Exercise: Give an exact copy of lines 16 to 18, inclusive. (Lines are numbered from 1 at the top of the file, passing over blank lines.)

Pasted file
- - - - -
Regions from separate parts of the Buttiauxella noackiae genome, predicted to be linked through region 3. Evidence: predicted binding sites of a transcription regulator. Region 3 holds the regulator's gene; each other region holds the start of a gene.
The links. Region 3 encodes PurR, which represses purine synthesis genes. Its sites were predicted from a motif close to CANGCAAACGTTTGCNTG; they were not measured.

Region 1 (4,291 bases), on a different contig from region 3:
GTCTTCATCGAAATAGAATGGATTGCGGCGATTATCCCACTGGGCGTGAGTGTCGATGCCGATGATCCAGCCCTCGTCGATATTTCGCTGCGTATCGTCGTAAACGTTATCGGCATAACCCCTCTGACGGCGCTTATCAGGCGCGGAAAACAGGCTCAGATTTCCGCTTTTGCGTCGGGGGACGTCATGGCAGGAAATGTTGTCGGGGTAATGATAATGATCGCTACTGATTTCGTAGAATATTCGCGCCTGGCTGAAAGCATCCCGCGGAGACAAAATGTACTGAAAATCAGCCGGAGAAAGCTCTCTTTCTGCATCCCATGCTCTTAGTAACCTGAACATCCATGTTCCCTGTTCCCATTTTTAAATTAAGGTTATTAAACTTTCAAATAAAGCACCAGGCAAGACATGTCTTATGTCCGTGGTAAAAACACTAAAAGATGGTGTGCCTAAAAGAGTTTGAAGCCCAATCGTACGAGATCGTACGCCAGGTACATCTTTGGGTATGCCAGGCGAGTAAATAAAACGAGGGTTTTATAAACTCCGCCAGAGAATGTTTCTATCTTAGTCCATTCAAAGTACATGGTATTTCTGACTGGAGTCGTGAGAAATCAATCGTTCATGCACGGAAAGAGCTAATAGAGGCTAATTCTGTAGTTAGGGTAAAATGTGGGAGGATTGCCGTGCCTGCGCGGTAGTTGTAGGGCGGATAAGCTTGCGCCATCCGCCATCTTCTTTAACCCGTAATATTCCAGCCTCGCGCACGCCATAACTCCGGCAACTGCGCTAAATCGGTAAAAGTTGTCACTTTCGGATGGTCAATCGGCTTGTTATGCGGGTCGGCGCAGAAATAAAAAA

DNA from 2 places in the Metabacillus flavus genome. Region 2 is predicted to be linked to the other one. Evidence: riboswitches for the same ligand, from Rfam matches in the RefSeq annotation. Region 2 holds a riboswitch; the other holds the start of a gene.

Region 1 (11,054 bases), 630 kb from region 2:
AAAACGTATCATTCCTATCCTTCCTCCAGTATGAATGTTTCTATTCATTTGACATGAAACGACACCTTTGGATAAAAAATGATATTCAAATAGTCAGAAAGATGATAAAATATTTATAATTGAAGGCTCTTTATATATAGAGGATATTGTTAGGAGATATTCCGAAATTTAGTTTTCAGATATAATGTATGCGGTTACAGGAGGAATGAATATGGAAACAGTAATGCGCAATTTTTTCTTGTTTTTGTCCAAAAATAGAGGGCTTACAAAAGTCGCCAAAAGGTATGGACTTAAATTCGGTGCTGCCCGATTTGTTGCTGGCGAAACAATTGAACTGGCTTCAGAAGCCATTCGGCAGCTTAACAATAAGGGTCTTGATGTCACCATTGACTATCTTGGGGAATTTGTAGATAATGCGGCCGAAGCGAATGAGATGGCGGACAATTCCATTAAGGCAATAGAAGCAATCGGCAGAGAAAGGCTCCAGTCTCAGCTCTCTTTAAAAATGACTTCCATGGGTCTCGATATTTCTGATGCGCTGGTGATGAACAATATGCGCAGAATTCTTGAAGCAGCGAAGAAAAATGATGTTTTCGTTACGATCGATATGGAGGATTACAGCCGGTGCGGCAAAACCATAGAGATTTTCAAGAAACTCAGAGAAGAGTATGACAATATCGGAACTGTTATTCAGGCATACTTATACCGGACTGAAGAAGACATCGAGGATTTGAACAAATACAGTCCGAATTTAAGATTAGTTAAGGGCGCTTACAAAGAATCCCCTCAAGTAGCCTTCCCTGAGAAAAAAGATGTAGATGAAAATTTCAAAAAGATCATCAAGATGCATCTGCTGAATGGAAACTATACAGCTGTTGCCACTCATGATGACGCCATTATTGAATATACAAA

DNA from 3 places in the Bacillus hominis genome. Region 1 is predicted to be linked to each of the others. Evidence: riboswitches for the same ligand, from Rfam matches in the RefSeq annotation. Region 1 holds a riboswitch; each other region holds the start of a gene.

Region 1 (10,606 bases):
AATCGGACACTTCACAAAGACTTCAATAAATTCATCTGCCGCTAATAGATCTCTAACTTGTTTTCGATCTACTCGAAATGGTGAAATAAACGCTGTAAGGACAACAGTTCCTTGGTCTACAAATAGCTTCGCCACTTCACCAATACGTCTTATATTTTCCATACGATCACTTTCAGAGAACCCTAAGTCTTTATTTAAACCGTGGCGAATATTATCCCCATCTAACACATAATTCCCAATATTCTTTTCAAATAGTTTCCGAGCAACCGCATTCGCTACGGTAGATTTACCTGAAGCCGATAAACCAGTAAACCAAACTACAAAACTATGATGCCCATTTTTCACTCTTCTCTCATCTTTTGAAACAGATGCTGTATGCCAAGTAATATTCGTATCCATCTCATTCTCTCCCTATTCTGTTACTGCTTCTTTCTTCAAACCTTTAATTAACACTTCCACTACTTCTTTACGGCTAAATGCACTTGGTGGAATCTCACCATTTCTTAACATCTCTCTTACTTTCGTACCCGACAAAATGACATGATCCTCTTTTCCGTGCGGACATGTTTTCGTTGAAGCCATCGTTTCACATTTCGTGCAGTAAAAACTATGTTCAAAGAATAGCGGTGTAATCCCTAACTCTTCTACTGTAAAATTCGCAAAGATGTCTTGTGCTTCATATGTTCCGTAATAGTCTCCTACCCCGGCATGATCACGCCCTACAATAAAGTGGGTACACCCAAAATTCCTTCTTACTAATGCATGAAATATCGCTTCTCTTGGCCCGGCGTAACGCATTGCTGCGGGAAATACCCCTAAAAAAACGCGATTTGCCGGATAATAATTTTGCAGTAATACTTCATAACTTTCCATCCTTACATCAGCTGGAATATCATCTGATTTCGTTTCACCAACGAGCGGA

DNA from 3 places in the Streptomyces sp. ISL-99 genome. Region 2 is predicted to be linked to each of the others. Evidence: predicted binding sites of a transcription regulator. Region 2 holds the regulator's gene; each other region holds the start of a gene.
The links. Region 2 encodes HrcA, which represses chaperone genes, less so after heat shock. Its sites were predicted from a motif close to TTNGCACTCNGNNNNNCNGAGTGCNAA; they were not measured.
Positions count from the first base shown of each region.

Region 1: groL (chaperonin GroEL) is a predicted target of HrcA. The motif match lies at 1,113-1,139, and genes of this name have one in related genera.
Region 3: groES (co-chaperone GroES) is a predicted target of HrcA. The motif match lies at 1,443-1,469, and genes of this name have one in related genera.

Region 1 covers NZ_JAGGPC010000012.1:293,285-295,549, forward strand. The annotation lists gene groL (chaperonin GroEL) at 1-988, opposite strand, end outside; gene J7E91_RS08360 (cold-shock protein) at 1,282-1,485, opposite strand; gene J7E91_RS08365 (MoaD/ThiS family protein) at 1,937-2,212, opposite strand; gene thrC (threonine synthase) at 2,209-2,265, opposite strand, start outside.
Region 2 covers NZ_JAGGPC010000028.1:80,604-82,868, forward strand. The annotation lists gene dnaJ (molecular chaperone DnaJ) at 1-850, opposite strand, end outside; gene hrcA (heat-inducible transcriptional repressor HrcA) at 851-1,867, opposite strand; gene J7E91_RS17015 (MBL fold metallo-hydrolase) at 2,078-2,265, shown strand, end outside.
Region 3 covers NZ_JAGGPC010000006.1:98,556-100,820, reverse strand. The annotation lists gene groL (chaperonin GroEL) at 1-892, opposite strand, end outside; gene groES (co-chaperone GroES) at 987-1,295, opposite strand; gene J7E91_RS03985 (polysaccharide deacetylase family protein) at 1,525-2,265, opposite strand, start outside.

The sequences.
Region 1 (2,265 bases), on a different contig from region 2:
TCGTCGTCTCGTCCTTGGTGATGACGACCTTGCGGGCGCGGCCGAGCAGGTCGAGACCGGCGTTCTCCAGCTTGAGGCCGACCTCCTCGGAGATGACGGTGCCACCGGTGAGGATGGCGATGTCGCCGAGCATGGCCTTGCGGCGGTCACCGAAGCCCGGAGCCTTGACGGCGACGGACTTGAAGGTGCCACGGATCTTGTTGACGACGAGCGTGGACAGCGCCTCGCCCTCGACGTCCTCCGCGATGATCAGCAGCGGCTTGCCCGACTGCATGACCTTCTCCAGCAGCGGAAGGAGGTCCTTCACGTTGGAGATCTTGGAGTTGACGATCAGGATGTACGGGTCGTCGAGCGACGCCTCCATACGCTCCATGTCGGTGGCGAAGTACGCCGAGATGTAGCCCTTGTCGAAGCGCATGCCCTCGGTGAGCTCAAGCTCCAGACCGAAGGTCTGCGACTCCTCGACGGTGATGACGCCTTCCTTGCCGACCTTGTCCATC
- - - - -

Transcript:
Region 1 covers NZ_JAGGPC010000012.1:293,285-295,549, forward strand. The annotation lists gene groL (chaperonin GroEL) at 1-988, opposite strand, end outside; gene J7E91_RS08360 (cold-shock protein) at 1,282-1,485, opposite strand; gene J7E91_RS08365 (MoaD/ThiS family protein) at 1,937-2,212, opposite strand; gene thrC (threonine synthase) at 2,209-2,265, opposite strand, start outside.
Region 2 covers NZ_JAGGPC010000028.1:80,604-82,868, forward strand. The annotation lists gene dnaJ (molecular chaperone DnaJ) at 1-850, opposite strand, end outside; gene hrcA (heat-inducible transcriptional repressor HrcA) at 851-1,867, opposite strand; gene J7E91_RS17015 (MBL fold metallo-hydrolase) at 2,078-2,265, shown strand, end outside.
Region 3 covers NZ_JAGGPC010000006.1:98,556-100,820, reverse strand. The annotation lists gene groL (chaperonin GroEL) at 1-892, opposite strand, end outside; gene groES (co-chaperone GroES) at 987-1,295, opposite strand; gene J7E91_RS03985 (polysaccharide deacetylase family protein) at 1,525-2,265, opposite strand, start outside.